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Displaying a Progress Indicator During jQuery Ajax Calls

Unlike traditional full page postback, where a user can easily understand that the page is being processed, Ajax based communication doesn't give any clue to the user about the processing being done in the background. This is especially important when the Ajax calls involve lengthy server side processing. It would be nice if you show some progress indicator or wait message to the end user while making Ajax calls. To that end this article shows one simple way of displaying such a progress indicator.

Have a look at the following figure:

The figure shows an ASP.NET Web Form that contains a Button control. Upon clicking the button an Ajax request is made to an ASP.NET Generic Handler (.ashx). At the same time an animated GIF is displayed as a progress indicator. The generic handler performs some processing and returns a success message to the Web Form. Once the Ajax request completes the animated GIF is hidden from the end user.

The markup of the Web Form looks like this:

<form id="form1" runat="server">
  <asp:Button ID="Button1" runat="server" Text="Make Ajax Call" />
  <div id="progress">
    <asp:Image ID="Image1" runat="server" ImageUrl="~/Progress.gif" />
  </div>
</form>

As you can see the Image control points to Progress.gif and is enclosed inside a <div> element whose ID is progress.

The generic handler (AjaxHandler.ashx) simply mimics a length operation by calling Sleep() method of Thread class. The following code shows how the AjaxHandler.ashx looks like:

public class AjaxHandler : IHttpHandler
{
  public void ProcessRequest(HttpContext context)
  {
    System.Threading.Thread.Sleep(10000);
    context.Response.ContentType = "text/plain";
    context.Response.Write("Data processed successfully!");
  }
  public bool IsReusable
  {
    get
    {
      return false;
    }
  }
}

The ProcessRequest() method makes the current thread sleep for 10 seconds. It then writes a success message onto the response stream.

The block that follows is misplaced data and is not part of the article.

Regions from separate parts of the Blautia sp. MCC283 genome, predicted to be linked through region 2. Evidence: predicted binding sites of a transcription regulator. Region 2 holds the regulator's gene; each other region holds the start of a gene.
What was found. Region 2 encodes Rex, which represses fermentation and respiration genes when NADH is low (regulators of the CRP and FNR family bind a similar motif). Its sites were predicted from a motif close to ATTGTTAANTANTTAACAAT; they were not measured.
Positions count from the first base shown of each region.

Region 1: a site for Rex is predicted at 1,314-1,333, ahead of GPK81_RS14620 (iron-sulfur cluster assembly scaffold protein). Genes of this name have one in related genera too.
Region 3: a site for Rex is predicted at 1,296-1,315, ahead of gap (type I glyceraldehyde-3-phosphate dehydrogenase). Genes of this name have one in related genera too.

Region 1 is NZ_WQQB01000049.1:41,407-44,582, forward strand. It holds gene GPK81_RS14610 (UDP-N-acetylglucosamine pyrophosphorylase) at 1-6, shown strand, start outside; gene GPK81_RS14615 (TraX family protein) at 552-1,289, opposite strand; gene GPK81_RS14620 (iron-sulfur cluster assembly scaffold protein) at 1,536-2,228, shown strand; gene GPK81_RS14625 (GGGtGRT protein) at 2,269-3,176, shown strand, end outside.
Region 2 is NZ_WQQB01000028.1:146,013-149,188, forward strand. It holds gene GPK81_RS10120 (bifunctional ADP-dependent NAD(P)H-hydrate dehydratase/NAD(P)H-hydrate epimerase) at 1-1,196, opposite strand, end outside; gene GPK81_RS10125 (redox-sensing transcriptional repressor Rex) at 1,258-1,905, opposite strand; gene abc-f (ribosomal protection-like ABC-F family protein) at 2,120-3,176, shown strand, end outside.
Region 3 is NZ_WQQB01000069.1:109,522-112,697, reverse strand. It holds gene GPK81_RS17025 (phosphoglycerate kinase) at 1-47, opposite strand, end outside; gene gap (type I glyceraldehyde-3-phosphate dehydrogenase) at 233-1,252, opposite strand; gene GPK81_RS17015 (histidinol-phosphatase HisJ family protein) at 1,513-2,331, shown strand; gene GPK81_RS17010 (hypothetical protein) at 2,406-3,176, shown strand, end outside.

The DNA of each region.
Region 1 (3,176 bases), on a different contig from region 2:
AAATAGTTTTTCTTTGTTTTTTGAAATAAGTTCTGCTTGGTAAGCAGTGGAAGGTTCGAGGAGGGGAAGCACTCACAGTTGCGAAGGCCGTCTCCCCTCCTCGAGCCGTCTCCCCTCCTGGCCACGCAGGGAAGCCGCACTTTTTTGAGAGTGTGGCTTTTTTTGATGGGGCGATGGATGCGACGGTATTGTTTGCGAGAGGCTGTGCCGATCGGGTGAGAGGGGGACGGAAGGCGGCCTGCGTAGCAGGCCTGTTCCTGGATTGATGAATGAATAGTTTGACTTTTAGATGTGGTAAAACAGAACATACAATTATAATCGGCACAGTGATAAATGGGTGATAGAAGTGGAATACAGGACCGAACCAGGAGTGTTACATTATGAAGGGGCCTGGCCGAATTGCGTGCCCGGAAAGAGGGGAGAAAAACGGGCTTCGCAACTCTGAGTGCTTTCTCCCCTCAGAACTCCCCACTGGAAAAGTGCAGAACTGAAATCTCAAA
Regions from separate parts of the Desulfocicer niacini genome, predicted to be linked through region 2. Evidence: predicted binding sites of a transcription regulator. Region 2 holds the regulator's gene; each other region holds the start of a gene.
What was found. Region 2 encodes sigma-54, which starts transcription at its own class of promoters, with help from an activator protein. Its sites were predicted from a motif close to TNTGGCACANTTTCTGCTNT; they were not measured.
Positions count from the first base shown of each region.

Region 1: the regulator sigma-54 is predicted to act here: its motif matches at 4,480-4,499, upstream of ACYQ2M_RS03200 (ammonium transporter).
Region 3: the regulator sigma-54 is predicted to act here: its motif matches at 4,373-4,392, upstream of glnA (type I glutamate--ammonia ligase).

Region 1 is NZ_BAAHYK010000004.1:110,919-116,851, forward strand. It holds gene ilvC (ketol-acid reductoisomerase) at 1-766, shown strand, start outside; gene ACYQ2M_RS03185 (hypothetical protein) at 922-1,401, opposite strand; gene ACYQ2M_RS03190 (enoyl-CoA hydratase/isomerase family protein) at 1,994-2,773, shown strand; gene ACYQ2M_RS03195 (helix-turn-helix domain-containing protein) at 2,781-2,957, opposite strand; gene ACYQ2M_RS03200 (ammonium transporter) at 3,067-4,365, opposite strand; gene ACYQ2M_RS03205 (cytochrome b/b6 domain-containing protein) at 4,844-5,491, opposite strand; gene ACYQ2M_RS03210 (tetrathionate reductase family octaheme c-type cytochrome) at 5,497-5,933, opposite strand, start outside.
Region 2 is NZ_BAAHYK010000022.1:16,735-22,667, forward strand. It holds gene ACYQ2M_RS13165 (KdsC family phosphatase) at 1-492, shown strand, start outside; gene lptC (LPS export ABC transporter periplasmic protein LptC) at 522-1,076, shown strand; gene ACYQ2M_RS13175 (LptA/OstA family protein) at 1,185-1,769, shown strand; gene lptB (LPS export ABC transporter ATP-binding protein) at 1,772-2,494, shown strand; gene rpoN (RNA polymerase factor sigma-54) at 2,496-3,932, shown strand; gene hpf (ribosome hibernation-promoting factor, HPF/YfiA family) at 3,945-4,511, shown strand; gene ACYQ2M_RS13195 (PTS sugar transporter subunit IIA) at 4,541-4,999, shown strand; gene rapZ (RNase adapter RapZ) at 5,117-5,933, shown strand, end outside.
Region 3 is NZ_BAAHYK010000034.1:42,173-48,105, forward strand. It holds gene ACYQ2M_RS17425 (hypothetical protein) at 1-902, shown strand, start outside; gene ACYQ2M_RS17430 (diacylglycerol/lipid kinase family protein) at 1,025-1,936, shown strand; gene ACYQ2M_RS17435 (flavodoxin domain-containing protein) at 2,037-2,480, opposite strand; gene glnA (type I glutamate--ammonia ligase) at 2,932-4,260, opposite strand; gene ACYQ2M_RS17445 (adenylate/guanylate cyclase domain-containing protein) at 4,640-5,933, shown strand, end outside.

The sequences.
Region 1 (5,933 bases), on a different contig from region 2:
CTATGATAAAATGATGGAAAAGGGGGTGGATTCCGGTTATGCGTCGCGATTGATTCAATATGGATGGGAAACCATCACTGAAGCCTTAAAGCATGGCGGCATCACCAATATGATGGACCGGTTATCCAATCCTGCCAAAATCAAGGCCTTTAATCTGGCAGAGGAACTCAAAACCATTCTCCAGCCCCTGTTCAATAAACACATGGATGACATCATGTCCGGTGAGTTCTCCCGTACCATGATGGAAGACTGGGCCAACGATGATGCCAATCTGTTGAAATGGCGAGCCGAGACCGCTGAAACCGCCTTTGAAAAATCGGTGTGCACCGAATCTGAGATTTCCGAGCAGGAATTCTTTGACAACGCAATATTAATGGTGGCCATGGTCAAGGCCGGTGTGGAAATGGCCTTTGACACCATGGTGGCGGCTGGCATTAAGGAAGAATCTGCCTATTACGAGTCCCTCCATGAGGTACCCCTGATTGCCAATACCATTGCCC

The jQuery code that makes an Ajax call on the click of the button is shown below:

$(document).ready(function () {
  $("#progress").hide();

  $("#Button1").click(function (evt) {
    var options = {};
    options.url = "ajaxhandler.ashx";
    options.type = "GET";
    options.beforeSend = function () {
      $("#progress").show();
    };
    options.success = function (result) {
      alert(result);
    };
    options.error = function (xhr,status,err) {
      alert(err);
    };
    options.complete = function () {
      $("#progress").hide();
    };
    $.ajax(options);
    evt.preventDefault();
  });
});

The ready() handler hides the progress <div> element as soon as the page loads using hide() method. This way initially the animated GIF is kept hidden. The code then wires an event handler for the click event of Button1. The click event handler creates an options object. The url property of the options object points to the generic handler - AjaxHandler.ashx. The type property is set to GET indicating that a GET request is to be made. The important part is the beforeSend and complete handler functions. The beforeSend callback is called just before making an Ajax request. This is where you need to show the progress indicator (animated GIF in this case) to the end user. Inside the beforeSend function the progress <div> is shown to the user using show() method. The complete callback is called when the Ajax request completes (either successfully or with error). Inside the complete callback you hide the progress <div> using hide() method. The success callback simply shows the message returned from the server in an alert dialog. Similarly, the error handler shows the error message in an alert dialog. Finally, an Ajax call is made using jQuery $.ajax() method.

That's it! Run the web form and test whether the progress indicator is displayed as expected.

 


Bipin Joshi is a software consultant, an author and a yoga mentor having 22+ years of experience in software development. He also conducts online courses in ASP.NET MVC / Core and Design Patterns. He is a published author and has authored or co-authored books for Apress and Wrox press. Having embraced the Yoga way of life he also teaches Meditation and Mindfulness to interested individuals. To know more about him click here.

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Posted On : 20 September 2013


Tags : ASP.NET jQuery